During a chamber music performance a week or so ago I wondered why orchestras and musicians are positioned the way they are during a performance.
The obvious was pointed out to me by Meli, that the primary purpose of their positioning is for volume; softer instruments at the front and the louder instruments to the rear. Less obvious though, was another suggestion by a colleague, that it is a matter of convenience for the conductor, to enable line of sight.
What I'm concerned with though is whether or not the musicians are positioned in such a way as to stimulate the left (logical), and right (creative) hemispheres of the brain.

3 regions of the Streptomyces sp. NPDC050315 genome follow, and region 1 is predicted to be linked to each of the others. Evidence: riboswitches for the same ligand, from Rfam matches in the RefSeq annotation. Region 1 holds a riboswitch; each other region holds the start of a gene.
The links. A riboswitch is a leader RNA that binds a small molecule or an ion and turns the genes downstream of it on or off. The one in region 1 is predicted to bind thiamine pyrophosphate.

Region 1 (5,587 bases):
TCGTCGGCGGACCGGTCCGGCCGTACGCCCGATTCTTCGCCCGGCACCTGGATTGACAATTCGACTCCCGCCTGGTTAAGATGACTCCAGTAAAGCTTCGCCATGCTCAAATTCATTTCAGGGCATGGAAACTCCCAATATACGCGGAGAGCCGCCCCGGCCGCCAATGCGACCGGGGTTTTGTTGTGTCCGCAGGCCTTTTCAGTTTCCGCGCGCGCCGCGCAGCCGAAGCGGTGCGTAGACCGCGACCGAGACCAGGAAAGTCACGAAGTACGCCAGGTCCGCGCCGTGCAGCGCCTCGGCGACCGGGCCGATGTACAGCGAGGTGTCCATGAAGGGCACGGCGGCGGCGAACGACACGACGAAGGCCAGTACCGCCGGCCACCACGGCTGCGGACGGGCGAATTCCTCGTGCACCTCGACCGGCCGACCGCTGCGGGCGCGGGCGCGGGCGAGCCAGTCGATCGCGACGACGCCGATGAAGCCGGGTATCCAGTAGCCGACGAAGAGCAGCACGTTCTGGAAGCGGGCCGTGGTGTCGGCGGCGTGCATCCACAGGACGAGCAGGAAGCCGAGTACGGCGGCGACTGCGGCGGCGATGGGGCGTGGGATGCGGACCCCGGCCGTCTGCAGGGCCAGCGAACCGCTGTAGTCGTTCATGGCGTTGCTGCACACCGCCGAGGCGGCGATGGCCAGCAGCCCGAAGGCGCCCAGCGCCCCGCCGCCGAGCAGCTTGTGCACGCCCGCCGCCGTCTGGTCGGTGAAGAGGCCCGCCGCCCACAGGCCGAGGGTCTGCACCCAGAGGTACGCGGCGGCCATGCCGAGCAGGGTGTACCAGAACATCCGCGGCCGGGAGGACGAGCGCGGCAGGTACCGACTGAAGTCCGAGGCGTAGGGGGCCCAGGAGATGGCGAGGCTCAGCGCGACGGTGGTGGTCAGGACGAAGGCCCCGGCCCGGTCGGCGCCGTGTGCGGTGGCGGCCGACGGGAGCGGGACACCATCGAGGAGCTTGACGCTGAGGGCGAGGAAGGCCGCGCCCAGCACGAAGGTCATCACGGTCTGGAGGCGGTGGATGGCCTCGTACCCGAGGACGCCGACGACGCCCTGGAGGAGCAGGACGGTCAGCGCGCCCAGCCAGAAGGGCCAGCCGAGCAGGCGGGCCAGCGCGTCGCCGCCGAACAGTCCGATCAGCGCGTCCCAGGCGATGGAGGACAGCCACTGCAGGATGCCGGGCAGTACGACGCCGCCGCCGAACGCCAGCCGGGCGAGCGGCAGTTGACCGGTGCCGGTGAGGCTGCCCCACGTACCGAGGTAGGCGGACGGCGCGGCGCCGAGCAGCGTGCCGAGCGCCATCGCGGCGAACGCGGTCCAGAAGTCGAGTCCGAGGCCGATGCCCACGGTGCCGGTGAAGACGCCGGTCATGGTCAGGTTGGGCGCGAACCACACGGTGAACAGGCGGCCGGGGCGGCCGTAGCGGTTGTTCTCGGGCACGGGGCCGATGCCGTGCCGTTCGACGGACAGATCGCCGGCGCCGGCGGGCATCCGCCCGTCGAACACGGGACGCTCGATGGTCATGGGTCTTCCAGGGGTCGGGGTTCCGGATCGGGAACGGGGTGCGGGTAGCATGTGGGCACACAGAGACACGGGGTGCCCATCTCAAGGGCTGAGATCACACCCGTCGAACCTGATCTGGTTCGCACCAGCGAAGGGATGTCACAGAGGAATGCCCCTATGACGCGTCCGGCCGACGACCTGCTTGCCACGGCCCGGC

I noticed that generally, when the audience is facing the stage, the melodic instruments are usually placed to the left side and the rhythmic instruments to the right.
In this way, music which provides the rhythm, structure and mode of the piece enters primarily the right ear and stimulates the left and logical side of the brain.
Music which provides the melody and often the tension against the rhythm and structure enters the left ear and stimulates the right and creative side of the brain.
Honestly, I don't know much about the science of this, a few Google searches didn't really provide any evidence to support the idea that music is heard and interpreted this way.
None the less, orchestras have been arranged in this way for well over two hundred years. Surely there must be some evidence (and I'll accept colloquial evidence) that there is some sense to this.